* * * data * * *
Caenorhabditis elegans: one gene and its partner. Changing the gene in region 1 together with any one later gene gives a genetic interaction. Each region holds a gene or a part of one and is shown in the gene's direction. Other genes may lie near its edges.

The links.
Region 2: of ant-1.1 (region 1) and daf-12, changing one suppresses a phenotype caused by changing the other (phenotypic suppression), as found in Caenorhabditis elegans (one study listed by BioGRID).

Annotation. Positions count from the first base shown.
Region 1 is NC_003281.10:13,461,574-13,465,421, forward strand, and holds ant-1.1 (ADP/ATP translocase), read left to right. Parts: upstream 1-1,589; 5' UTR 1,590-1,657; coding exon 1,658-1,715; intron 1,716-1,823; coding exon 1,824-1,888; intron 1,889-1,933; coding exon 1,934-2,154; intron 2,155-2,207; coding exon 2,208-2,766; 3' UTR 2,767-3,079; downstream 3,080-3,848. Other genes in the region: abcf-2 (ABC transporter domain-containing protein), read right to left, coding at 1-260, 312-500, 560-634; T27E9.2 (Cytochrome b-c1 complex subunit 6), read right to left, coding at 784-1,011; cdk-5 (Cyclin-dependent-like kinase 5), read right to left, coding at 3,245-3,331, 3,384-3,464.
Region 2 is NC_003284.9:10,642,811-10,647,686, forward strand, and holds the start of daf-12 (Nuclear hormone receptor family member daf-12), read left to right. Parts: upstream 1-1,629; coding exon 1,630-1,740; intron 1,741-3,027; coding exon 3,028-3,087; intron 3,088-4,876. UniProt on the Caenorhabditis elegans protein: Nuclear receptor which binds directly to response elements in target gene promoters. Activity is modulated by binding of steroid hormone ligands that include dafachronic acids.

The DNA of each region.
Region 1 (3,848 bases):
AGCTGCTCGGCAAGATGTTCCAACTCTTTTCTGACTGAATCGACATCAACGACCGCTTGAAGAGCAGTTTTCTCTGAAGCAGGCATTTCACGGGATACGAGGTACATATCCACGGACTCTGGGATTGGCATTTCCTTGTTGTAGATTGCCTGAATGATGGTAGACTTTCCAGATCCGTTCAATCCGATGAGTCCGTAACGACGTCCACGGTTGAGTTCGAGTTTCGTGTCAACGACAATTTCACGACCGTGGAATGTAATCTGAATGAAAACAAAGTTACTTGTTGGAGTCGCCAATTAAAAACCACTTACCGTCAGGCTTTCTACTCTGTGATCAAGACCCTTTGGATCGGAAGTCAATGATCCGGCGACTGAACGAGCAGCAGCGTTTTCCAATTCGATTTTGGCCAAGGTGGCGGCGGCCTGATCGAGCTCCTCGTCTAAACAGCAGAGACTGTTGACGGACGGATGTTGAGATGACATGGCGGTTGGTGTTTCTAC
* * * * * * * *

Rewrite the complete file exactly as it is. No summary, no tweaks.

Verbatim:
Caenorhabditis elegans: one gene and its partner. Changing the gene in region 1 together with any one later gene gives a genetic interaction. Each region holds a gene or a part of one and is shown in the gene's direction. Other genes may lie near its edges.

The links.
Region 2: of ant-1.1 (region 1) and daf-12, changing one suppresses a phenotype caused by changing the other (phenotypic suppression), as found in Caenorhabditis elegans (one study listed by BioGRID).

Annotation. Positions count from the first base shown.
Region 1 is NC_003281.10:13,461,574-13,465,421, forward strand, and holds ant-1.1 (ADP/ATP translocase), read left to right. Parts: upstream 1-1,589; 5' UTR 1,590-1,657; coding exon 1,658-1,715; intron 1,716-1,823; coding exon 1,824-1,888; intron 1,889-1,933; coding exon 1,934-2,154; intron 2,155-2,207; coding exon 2,208-2,766; 3' UTR 2,767-3,079; downstream 3,080-3,848. Other genes in the region: abcf-2 (ABC transporter domain-containing protein), read right to left, coding at 1-260, 312-500, 560-634; T27E9.2 (Cytochrome b-c1 complex subunit 6), read right to left, coding at 784-1,011; cdk-5 (Cyclin-dependent-like kinase 5), read right to left, coding at 3,245-3,331, 3,384-3,464.
Region 2 is NC_003284.9:10,642,811-10,647,686, forward strand, and holds the start of daf-12 (Nuclear hormone receptor family member daf-12), read left to right. Parts: upstream 1-1,629; coding exon 1,630-1,740; intron 1,741-3,027; coding exon 3,028-3,087; intron 3,088-4,876. UniProt on the Caenorhabditis elegans protein: Nuclear receptor which binds directly to response elements in target gene promoters. Activity is modulated by binding of steroid hormone ligands that include dafachronic acids.

The DNA of each region.
Region 1 (3,848 bases):
AGCTGCTCGGCAAGATGTTCCAACTCTTTTCTGACTGAATCGACATCAACGACCGCTTGAAGAGCAGTTTTCTCTGAAGCAGGCATTTCACGGGATACGAGGTACATATCCACGGACTCTGGGATTGGCATTTCCTTGTTGTAGATTGCCTGAATGATGGTAGACTTTCCAGATCCGTTCAATCCGATGAGTCCGTAACGACGTCCACGGTTGAGTTCGAGTTTCGTGTCAACGACAATTTCACGACCGTGGAATGTAATCTGAATGAAAACAAAGTTACTTGTTGGAGTCGCCAATTAAAAACCACTTACCGTCAGGCTTTCTACTCTGTGATCAAGACCCTTTGGATCGGAAGTCAATGATCCGGCGACTGAACGAGCAGCAGCGTTTTCCAATTCGATTTTGGCCAAGGTGGCGGCGGCCTGATCGAGCTCCTCGTCTAAACAGCAGAGACTGTTGACGGACGGATGTTGAGATGACATGGCGGTTGGTGTTTCTAC